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Hong Kong immigrants take a breather from “lower-end” UK jobs

With more than 144,000 Hong Kong people immigrating to Britain since the launch of the British Overseas Visa scheme in January 2021, their living and working conditions in the country are major concerns.

Some found it difficult to get a decent job in the United Kingdom and others chose to start their own business or yielded to lower-end jobs in the foreign country.

Fanny Leung, one of the shop owners of a Hong Kong style rice noodle restaurant called Yun Gui Chuan, considers the catering industry as a good opportunity to develop a new business. She said the rental cost of shops in London is much cheaper than in Hong Kong. But as some Asian ingredients are not commonly used in Britain, the expenses of importing ingredients are higher than in Hong Kong. The restaurant also needs to pay higher salaries to staff.

The founder of the Yun Gui Chua thought the cost of operating business in Hong Kong and London are similar.

“There are not many similar restaurants in London so the market environment is quite friendly to us. And even though some ingredients are relatively hard to get, many important ones (ingredients), such as pork, are much cheaper than in Hong Kong. However, the high tax rate is indeed a big disadvantage to running a business in Britain,” said Leung.

However, revenue is more fluctuated in the UK. Fanny explained that one of the reasons is that footfall of the restaurant will be affected by the weather, season or even weekdays.

“In Brick Lane, the footfall will have a great jump during the weekend, they may have to work continuously without resting or lunch hours to serve the customer.”

She also believes that the footfall in winter will drop sharply, making their revenue varied.

There are many people waiting outside the restaurant on weekday afternoon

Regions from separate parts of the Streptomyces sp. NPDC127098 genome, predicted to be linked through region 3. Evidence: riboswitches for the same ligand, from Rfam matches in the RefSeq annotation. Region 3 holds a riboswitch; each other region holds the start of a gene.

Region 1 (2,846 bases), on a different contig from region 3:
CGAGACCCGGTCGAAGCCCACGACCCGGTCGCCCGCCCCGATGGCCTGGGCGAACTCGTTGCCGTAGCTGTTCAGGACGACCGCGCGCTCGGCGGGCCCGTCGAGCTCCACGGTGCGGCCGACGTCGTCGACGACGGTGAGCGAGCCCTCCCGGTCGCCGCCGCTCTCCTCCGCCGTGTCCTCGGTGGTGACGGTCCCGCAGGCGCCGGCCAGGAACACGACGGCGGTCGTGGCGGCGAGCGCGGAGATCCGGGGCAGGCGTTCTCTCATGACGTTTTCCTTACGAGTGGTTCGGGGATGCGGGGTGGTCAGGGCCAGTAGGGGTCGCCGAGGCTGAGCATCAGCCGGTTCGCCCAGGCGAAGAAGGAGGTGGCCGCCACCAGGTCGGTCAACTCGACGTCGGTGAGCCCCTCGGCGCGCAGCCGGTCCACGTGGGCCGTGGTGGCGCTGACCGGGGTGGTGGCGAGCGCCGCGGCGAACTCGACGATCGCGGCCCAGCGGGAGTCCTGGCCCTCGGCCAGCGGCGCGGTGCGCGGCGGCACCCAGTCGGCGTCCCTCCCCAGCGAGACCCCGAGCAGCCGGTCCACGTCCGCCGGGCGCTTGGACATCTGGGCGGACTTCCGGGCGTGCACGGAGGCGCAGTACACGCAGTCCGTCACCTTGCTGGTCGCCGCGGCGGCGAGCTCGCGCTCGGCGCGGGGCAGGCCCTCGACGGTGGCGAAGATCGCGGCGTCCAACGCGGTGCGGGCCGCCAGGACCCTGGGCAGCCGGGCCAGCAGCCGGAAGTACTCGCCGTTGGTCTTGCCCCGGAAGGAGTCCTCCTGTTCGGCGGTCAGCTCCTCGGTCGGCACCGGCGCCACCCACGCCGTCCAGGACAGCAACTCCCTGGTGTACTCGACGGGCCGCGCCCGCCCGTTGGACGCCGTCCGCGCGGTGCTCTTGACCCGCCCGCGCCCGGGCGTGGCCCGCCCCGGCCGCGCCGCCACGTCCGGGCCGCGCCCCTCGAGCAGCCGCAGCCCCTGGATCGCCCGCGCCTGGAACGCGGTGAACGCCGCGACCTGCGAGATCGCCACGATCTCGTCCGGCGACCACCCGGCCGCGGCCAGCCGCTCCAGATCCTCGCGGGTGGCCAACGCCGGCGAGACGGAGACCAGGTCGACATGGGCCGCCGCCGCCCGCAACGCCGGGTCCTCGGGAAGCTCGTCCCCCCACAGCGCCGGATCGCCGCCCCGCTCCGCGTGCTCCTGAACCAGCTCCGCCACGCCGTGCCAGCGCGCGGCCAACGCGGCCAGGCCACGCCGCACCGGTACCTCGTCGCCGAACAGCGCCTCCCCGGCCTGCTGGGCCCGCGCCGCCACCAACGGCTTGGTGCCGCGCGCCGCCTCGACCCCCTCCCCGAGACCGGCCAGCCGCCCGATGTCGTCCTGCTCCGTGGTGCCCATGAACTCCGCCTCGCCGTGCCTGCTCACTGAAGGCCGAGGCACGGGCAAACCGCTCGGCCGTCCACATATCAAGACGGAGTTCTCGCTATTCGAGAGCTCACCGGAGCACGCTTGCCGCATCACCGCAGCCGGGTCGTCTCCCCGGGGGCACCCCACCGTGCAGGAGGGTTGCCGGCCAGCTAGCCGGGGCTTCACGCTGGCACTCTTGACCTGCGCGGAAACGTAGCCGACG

Yun Gui Chuan is a fast casual restaurant chain founded in Hong Kong more than 9 years ago. Operating a London branch of the Hong Kong cuisine restaurant, there is a concern about the variety of customer bases.

“Our customers mainly come from Hong Kong and Asian countries. However, we are also targeting the local British and European customers, thus we have done a localization on the taste of the food in order to broaden our customer bases,” said Leung.

Fanny adjusts the spiciness level when making the rice noodles to cater for local people’s eating habits when running the British branch. Yun Gui Chuan is a popular restaurant among Hong Kong immigrants in London who miss their hometown food, and also among local gourmets. Even on weekdays, there is a long queue outside the shop before it opens.

“Sometimes local people would like to challenge the spiciness level which is before the local modification,” Leung said.

Many Hong Kong style restaurants can be found in Sutton which is located in South London

Besides operating businesses in the UK, Hong Kong immigrants are also floundering in searching suitable job opportunities in the UK. According to the survey released in 2022 by UKHK, an organisation which provides assistance to Hong Konger in immigration, the employment situation of Hong Kong immigrants seems to improve over the past year. However, still less than a half of them can find a job within six months to one year after arriving in the UK.